# 33 Common LSAT Flaws Now Available On Amazon

We've assembled the best group of LSAT instructors in the world, including Matt Shinners (180), Jelena Woehr (178) and Branden Frankel (175), and we've collaborated to create an LSAT study aid unlike any other LSAT book on the market.

33 Common LSAT Flaws is specifically designed to help students master one of the most important and challenging Logical Reasoning skills tested on the LSAT: identifying flaws within arguments.

Before this book, there was no such resource available, much less one that also teaches strategies for identifying each fallacy and understanding exactly why these arguments are flawed.

Students who struggle with Error in Reasoning questions (the type of Logical Reasoning questions used in this guide as examples) will see their Logical Reasoning scores increase dramatically after reading this book.

The secret of the LSAT is . . . it's all about flawed arguments.

Whether Strengthening, Weakening, or looking for a Sufficient Assumption, throughout the Logical Reasoning section, students are expected to identify logical flaws and understand how they function within arguments.

33 Common LSAT Flaws is now available for purchase on Amazon in paperback and Kindle formats.

We have identified 33 distinct logical fallacies that appear on the LSAT and distilled them into 12 Flaw Families. The book serves as a simple, thorough, and highly effective guide to achieving a better Logical Reasoning score on the LSAT. It includes:

1. Concise and actionable introductions to all 12 families of LSAT fallacies
2. How to identify all 33 common LSAT flaws
3. Real examples from the LSAT of each common flaw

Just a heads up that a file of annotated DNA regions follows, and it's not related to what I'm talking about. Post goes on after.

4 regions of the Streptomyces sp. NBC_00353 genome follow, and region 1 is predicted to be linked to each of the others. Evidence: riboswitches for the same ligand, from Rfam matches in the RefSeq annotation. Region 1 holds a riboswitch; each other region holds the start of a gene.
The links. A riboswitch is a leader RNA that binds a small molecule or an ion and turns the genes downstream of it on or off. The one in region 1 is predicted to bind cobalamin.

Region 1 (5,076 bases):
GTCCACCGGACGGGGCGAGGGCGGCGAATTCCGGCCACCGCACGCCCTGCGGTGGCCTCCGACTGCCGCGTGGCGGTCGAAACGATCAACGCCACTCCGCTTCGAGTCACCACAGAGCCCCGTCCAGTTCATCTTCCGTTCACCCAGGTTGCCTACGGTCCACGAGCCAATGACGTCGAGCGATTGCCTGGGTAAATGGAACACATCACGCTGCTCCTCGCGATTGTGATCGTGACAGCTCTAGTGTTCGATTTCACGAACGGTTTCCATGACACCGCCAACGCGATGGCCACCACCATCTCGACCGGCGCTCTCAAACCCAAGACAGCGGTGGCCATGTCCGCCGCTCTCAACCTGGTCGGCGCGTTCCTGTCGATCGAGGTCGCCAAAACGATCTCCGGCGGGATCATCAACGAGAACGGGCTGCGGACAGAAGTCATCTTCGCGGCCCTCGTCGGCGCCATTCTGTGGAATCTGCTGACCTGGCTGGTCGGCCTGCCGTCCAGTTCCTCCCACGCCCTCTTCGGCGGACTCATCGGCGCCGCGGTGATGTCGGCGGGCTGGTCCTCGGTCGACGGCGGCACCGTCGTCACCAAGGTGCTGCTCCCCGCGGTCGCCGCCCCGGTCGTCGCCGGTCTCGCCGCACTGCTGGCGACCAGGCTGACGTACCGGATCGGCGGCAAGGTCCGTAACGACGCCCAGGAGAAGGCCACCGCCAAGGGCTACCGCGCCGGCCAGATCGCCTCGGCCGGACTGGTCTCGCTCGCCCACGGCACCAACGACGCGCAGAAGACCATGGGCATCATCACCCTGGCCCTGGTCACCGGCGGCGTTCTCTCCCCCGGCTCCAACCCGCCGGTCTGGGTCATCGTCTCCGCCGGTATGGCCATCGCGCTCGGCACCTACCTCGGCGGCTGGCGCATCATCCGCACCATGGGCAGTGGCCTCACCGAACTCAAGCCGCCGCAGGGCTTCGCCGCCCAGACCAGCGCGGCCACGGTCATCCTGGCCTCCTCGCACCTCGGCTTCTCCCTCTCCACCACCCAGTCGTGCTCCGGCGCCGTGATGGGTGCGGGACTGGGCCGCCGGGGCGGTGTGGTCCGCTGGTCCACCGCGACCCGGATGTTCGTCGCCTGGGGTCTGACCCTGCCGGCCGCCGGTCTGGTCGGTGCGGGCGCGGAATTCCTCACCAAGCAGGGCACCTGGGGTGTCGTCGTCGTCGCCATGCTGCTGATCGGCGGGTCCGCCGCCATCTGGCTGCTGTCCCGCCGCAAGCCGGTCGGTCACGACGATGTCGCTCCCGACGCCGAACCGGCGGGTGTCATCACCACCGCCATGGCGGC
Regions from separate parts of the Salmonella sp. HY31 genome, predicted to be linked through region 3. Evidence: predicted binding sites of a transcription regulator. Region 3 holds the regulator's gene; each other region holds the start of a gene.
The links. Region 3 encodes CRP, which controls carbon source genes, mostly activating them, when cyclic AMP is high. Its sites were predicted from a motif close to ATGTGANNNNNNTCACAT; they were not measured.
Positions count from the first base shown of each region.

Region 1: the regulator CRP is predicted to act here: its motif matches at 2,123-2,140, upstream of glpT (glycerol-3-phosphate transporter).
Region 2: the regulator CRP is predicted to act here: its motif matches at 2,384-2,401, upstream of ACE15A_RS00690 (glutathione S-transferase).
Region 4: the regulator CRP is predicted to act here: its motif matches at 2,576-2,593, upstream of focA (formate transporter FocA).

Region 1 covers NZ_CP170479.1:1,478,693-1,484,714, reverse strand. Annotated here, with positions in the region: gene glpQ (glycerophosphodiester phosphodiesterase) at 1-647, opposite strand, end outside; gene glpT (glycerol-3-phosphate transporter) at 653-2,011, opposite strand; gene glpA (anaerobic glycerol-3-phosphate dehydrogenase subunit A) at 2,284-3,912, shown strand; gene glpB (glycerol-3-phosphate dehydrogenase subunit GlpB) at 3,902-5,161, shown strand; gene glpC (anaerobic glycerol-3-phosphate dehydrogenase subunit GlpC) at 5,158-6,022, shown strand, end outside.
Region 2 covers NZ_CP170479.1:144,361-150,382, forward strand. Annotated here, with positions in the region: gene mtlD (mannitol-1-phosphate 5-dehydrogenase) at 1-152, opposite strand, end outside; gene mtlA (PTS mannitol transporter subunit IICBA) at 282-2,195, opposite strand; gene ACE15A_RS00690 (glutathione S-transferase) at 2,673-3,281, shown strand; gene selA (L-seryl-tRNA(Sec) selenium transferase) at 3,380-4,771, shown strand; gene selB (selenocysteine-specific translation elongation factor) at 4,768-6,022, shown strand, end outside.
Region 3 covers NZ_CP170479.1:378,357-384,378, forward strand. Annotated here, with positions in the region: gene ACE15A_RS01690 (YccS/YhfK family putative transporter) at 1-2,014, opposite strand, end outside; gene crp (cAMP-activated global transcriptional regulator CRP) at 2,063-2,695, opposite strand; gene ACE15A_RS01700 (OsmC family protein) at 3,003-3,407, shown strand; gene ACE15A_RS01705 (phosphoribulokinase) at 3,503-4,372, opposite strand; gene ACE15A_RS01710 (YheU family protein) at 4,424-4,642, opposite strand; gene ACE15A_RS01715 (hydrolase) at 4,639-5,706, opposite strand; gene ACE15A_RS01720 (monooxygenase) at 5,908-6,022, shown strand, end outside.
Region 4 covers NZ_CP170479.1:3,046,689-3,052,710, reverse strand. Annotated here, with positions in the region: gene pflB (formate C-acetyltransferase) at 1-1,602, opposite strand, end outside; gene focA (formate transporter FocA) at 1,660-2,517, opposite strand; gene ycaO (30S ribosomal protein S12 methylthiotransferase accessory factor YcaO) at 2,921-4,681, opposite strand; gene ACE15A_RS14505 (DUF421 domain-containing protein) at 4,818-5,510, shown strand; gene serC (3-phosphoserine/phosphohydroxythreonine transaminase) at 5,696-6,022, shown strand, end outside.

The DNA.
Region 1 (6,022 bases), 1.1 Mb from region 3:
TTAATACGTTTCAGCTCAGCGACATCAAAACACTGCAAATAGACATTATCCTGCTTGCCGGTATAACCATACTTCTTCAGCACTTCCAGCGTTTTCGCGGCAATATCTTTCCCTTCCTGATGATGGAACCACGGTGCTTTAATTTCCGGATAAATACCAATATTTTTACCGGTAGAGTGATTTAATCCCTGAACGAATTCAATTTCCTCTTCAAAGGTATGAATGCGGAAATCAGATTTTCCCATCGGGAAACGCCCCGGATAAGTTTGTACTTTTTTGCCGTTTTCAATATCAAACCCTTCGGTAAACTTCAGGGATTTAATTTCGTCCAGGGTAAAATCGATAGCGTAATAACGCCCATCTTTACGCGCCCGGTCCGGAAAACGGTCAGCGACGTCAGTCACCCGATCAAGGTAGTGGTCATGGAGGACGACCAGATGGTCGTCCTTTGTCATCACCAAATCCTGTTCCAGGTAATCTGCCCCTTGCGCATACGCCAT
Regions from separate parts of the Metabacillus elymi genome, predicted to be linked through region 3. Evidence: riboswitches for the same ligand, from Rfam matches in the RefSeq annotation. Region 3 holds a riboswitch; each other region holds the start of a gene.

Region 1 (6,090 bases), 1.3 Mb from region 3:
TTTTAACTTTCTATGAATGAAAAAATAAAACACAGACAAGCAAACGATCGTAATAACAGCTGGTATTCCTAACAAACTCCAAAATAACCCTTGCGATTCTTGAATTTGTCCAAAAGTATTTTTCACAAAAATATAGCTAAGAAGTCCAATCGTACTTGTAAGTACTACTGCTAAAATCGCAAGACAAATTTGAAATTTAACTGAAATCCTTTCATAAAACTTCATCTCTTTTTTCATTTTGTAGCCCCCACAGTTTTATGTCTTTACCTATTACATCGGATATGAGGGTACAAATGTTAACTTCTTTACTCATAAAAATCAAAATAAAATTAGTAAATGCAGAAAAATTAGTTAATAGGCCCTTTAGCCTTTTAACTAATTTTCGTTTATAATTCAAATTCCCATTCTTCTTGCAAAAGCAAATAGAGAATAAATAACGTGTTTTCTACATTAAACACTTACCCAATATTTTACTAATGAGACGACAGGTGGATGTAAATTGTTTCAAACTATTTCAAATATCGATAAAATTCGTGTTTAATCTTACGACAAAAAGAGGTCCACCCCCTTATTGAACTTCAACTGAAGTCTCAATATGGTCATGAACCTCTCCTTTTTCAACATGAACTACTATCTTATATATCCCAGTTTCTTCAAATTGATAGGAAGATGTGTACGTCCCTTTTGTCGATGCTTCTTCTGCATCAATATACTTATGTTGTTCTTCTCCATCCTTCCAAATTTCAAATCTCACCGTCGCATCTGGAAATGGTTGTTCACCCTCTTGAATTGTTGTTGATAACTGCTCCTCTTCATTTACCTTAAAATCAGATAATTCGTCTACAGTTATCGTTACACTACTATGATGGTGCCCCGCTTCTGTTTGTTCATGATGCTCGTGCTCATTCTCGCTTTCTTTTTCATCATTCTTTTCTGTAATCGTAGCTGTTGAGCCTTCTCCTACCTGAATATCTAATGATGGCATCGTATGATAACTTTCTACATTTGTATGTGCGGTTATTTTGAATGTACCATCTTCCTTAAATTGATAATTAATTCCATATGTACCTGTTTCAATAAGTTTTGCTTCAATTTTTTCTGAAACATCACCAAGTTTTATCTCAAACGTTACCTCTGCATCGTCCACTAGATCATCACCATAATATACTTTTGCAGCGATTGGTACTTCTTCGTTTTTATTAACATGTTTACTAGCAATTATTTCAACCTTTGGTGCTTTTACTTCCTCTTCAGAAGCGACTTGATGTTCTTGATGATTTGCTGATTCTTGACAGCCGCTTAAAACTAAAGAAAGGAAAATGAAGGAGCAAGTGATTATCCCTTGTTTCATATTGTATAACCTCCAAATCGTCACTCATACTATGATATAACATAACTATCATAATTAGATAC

Thorough explanations for each sample Logical Reasoning question have been written by LSATMax's 99th percentile instructors. For each question, students learn to identify the question type, discern whether the stimulus is an argument or set of facts, and determine whether the argument is valid or flawed. Along with each sample question, the book provides a summary of the stimulus, a strategy overview, an anticipation of the correct answer, an explanation of the correct and incorrect answer choices, and a key takeaway that students can apply to future Logical Reasoning questions.

LSATMax instructors have found that students struggle with Logical Reasoning on the LSAT for these three primary reasons:

1. Difficulty understanding argument structure
2. Trouble differentiating between valid and flawed arguments
3. Failure to anticipate the correct answer after reviewing the stimulus

In part because of these challenges, up to 40% of students must retake the LSAT at least once before applying to law schools.

Fortunately, 33 Common LSAT Flaws helps to address all three of these issues with its clear focus on understanding flawed arguments?which comprise a supermajority of all arguments in the Logical Reasoning section.

If 33 Common LSAT Flaws helps you raise your LSAT score, please tell a deserving friend, tell the Internet, or, best of all, tell me.

I'd love to hear your success story.